I recently purchased Chaat from the Haldiram which my mom wanted. It cost me around 200 Rupees - 180 Rupees for the product, and 50-60 Rupees delivery charges. So my mom asked me, how much it costs. I told the amount and she immediately said no. But by that time I had already ordered that and she has to eat it now.
Neighbourhood restaurant »» Zomato
Arvindh prefers ordering food online from Zomato, where he has a standard preferred set of dishes to choose from. He doesn’t use Swiggy due to memory constraints on his mobile.
He has started using BlinkIt to get snacks and munchies delivered for instant cravings but finds the item list limiting.
Arvindh prefers getting his food cheaper and faster. Hence his choices are usually from restaurants 10 - 15 mins away from home.
With my local one, I usually prefer either to buy Egg Curry or sometimes Shahi Matar Paneer, that’s it. For most the time Zomato. Even I prefer to order a Veg Roll or Egg Roll, though I can go, it's of 10-15 minutes away from my home. I can buy this at a very less price, but still I prefer because of my laziness, you can say, I have very limited outdoor activity. Though I have additional charges for that still I prefer to doing that.
He is also a favourite customer of his neighbourhood restaurant, which delivers food to his home at zero delivery fee. The restaurant usually delivers only for orders above Rs. 150, but Arvindh gets special attention which he is proud of.
The neighbourhood restaurant has a minimum order value of Rs. 150 for free home delivery. But I usually order for around Rs. 130, Rs. 100, and they provide a free home delivery because he knows I’m a regular customer. There were couple of incidents where the food which I ordered from my nearer shop was not that good. So I asked them and they immediately replaced the food for me.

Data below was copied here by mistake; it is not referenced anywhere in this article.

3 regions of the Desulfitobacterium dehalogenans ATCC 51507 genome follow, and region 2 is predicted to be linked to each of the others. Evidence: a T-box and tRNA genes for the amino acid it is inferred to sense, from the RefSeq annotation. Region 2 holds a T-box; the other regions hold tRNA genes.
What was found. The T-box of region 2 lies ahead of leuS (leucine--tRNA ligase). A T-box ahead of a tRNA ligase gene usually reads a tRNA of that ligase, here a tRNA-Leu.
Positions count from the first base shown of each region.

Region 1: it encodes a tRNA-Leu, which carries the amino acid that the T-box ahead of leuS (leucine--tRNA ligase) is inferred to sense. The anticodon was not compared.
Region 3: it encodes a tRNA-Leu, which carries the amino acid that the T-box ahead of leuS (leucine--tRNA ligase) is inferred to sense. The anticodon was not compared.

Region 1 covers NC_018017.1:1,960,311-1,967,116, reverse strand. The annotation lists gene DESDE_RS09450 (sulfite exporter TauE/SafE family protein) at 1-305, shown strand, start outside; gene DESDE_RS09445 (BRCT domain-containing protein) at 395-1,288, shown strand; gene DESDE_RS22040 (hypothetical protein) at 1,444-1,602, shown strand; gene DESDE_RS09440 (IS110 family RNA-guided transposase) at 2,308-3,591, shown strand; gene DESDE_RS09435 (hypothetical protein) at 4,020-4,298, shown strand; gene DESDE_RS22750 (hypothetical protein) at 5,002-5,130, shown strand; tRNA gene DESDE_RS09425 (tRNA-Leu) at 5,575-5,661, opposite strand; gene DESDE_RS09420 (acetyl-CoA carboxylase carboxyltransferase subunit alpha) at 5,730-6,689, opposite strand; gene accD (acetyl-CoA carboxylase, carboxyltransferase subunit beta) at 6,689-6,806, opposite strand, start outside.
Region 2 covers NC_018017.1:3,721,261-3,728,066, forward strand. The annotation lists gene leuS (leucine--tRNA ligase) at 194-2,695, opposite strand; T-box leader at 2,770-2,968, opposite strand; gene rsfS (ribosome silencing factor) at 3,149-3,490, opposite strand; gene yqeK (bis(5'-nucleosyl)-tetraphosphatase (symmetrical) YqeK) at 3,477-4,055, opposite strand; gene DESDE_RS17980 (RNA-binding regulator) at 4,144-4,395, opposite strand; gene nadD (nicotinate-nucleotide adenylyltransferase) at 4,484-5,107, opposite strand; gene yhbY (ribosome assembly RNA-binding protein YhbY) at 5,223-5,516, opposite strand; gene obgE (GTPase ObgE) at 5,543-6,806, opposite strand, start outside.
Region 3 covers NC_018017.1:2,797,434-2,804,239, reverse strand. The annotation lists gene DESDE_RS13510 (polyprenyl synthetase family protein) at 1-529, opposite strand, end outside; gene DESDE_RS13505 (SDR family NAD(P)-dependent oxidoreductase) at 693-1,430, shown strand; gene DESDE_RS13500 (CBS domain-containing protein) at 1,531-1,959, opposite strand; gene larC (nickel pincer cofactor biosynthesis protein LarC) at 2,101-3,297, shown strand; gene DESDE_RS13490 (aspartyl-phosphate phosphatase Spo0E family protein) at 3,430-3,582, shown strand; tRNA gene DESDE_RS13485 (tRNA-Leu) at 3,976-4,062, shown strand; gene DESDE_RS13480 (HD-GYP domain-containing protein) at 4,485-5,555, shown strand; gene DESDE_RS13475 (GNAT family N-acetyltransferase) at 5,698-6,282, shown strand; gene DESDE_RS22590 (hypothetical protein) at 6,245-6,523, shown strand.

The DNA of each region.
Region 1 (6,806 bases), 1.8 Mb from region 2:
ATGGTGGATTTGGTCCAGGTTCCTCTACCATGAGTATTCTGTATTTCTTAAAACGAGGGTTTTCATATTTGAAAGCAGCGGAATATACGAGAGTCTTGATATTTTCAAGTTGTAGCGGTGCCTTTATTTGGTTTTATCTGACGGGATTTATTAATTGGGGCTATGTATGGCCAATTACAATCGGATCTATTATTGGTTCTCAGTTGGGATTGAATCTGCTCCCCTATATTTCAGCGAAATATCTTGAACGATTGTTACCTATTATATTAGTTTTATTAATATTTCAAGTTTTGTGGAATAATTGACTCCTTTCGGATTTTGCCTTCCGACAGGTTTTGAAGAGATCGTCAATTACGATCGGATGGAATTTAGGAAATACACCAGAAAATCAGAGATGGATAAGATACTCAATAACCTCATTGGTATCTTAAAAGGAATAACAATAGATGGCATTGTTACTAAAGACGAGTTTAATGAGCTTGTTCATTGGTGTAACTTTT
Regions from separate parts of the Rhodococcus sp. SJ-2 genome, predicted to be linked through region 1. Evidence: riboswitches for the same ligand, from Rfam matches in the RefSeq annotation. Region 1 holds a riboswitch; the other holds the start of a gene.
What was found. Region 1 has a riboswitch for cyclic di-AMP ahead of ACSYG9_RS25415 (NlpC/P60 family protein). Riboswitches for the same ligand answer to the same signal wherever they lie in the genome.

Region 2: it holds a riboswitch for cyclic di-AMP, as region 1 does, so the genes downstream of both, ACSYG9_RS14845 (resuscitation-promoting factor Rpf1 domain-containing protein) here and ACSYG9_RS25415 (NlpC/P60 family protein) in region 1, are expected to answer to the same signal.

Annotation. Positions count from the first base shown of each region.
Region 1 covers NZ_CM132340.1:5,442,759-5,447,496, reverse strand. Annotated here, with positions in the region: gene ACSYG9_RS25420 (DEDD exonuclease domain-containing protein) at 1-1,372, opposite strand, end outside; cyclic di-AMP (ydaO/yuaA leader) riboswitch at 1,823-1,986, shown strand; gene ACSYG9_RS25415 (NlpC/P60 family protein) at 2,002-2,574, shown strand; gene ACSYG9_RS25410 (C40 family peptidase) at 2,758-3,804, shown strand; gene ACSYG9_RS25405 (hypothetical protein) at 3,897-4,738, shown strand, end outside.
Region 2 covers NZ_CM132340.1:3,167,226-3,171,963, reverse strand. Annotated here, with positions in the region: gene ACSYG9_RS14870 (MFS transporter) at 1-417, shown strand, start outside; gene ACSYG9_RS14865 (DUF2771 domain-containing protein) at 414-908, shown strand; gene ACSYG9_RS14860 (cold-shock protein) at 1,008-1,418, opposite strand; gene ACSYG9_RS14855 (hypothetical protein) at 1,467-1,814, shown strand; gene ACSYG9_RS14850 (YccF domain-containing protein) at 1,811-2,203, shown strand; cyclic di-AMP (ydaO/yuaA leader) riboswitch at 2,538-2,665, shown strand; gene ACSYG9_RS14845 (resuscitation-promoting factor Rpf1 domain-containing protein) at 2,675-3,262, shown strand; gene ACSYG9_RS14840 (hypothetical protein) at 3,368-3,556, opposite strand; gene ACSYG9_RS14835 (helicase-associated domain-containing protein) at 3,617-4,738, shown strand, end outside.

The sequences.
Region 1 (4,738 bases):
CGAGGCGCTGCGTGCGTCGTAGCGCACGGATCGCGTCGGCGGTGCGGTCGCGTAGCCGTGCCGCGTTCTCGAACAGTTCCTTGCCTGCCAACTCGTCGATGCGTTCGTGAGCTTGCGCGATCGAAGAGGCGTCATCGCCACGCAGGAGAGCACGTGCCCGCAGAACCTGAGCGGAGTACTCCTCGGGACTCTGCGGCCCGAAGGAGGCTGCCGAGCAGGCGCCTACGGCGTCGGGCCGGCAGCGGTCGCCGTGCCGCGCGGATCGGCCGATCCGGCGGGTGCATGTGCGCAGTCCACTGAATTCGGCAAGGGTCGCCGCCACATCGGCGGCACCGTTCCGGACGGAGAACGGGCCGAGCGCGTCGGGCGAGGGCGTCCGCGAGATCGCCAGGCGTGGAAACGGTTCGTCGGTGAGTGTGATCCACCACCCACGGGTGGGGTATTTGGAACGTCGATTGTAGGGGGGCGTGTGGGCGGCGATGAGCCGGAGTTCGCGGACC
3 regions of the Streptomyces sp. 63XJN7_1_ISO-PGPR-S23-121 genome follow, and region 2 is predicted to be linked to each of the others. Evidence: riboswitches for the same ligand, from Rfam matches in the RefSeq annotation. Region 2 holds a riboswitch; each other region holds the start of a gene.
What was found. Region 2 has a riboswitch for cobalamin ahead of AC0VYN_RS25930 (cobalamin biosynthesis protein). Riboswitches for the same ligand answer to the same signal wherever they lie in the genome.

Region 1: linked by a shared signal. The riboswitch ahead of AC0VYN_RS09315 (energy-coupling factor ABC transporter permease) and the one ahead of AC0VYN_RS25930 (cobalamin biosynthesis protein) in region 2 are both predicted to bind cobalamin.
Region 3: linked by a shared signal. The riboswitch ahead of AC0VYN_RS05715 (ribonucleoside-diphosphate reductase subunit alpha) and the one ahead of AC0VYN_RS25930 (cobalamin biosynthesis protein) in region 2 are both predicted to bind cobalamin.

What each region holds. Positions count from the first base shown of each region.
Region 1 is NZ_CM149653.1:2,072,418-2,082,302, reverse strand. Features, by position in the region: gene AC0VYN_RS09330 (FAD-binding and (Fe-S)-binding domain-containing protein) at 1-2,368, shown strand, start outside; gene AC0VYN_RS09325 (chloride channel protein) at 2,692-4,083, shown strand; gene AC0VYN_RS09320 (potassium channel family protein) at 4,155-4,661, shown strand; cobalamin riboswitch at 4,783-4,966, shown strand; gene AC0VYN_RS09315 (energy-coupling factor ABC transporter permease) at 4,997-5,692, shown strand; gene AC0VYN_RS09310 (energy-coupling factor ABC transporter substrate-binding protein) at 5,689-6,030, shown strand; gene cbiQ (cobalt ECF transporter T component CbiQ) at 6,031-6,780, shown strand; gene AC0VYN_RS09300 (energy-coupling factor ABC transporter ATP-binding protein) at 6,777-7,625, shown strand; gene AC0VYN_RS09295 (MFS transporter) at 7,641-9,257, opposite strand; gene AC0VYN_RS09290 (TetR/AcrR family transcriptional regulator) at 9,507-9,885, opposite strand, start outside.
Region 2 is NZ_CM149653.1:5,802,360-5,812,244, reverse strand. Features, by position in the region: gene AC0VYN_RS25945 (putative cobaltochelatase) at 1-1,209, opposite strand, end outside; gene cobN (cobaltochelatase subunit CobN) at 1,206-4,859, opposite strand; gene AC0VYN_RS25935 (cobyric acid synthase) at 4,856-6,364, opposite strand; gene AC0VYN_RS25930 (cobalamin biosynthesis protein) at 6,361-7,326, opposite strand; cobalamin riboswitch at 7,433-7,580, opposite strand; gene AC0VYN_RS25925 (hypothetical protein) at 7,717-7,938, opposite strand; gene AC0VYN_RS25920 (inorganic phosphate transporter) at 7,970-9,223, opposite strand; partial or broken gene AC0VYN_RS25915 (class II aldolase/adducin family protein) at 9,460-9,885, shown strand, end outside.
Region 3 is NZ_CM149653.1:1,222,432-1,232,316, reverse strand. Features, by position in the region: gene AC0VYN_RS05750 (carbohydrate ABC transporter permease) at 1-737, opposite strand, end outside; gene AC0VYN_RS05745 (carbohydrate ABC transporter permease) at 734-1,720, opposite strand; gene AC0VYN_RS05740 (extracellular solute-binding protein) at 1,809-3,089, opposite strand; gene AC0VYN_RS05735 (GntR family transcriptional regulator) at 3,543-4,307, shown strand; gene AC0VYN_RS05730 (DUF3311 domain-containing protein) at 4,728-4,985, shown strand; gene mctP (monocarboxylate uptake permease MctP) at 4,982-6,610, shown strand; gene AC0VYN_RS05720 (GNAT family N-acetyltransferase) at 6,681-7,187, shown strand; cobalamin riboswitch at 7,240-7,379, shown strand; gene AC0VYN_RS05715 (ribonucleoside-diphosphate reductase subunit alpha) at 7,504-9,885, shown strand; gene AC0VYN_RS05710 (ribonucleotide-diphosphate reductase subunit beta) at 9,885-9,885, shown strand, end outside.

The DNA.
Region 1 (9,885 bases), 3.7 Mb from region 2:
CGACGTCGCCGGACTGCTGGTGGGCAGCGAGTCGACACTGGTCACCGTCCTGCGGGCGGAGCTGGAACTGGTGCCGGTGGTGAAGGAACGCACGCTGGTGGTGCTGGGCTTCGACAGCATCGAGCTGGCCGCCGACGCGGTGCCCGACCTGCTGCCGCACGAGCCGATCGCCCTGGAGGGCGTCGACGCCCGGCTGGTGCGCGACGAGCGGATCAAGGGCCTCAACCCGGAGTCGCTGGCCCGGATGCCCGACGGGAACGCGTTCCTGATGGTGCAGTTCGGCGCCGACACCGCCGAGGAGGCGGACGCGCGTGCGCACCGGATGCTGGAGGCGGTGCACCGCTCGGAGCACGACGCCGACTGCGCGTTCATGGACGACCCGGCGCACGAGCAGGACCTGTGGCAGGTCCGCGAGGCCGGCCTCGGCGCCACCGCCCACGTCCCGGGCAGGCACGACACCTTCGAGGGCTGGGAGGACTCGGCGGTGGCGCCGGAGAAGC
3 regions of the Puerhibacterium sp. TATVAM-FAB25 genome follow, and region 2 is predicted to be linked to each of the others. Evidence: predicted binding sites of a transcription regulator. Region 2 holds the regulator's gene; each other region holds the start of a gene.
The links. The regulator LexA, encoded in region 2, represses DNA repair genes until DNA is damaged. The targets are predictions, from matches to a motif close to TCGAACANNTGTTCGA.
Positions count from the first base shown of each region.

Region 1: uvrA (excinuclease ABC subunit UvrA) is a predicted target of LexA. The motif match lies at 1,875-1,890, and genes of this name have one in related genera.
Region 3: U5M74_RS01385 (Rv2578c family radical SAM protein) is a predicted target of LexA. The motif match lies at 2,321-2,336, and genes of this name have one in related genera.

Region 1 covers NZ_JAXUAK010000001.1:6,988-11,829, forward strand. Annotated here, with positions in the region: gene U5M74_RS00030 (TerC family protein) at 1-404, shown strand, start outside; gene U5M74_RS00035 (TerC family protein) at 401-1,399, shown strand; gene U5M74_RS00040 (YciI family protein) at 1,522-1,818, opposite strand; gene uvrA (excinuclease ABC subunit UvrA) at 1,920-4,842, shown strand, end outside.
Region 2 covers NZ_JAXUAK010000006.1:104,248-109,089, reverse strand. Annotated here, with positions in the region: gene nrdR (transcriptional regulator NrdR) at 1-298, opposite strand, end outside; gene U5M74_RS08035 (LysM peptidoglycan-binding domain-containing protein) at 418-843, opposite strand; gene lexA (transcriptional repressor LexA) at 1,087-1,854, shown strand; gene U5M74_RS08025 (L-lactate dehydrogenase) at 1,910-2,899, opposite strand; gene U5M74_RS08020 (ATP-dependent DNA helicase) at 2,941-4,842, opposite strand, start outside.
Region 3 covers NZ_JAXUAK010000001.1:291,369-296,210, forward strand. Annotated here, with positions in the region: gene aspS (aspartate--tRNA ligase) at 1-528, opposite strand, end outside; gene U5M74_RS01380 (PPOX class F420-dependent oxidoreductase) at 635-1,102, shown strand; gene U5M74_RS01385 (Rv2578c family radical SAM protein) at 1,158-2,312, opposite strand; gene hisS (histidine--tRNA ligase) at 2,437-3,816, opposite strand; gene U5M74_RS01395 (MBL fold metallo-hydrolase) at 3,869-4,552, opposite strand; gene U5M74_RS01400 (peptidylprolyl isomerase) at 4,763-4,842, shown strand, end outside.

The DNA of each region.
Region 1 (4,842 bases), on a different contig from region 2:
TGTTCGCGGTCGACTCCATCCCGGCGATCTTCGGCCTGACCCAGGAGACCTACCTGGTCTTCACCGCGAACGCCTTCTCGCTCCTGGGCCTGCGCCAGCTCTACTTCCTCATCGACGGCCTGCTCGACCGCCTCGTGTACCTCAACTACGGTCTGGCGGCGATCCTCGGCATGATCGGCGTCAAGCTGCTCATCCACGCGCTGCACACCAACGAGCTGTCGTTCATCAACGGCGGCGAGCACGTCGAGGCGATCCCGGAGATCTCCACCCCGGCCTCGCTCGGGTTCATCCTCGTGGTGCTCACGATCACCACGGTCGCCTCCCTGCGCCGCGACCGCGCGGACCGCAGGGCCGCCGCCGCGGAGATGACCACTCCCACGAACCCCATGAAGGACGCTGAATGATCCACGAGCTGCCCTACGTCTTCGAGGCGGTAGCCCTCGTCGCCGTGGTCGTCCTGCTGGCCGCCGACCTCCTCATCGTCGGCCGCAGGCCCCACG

Twitter influencers nudged me to start eating healthy
Arvindh is an ardent follower of Paras Chopra, who regularly tweets about mental models and health. Influencers like Paras Chopra on Twitter and a few subreddit forums have pushed Arvindh towards a healthy lifestyle.
It's more kind of a social media influence like people like Paras Chopra, who has recently shared his journey of weight loss and how healthy makes you. And also somewhere down the line I feel like I have seen the benefit of being healthy. Like you feel really energetic your whole day. And whenever I don't do exercise, I can feel how lethargic I become. This idea of being more productive and more energetic, this motivations lead towards being a healthy lifestyle.
He now makes conscious choices in food by reading the nutritional values printed on the pack before consuming them.
I started to move towards having a proper healthy style. I started to exercise more often as well. I read more and more blogs, articles, YouTube videos; so I got to know more about healthy diets. And started to reduce my carbs and sugar intake. So nowadays, I have a habit of searching the internet before having the food. Something like, Is Idli good for health? How much calorie intake is in Idli? How much fat is in Idli or this sort of food? etc.
Arvindh has also stopped consuming meat after reading about animal cruelty and its contribution to global warming.
With a religiously fasting father, price-conscious mother, and blink-it snack procurer son, Arvindh's story is a perfect example of how decisions are made in an Indian middle-class home. The coexistence of different school of thought, with one respecting the view of the other, make it more beautiful. However, this diversity can also make building products for this market challenge. Every youngster with a mobile phone is the CTO of the home, and its high time we build collaborative flows for the Indian market.
Collaborative flow is the one where two users are required to complete an action. For example, in this case, the mother should be able to browse and pick the dishes (if possible, with the price hidden), and the son should be able to checkout.
What are your key takeaways from this story, do let me know in the comments.
Check out the other stories in this series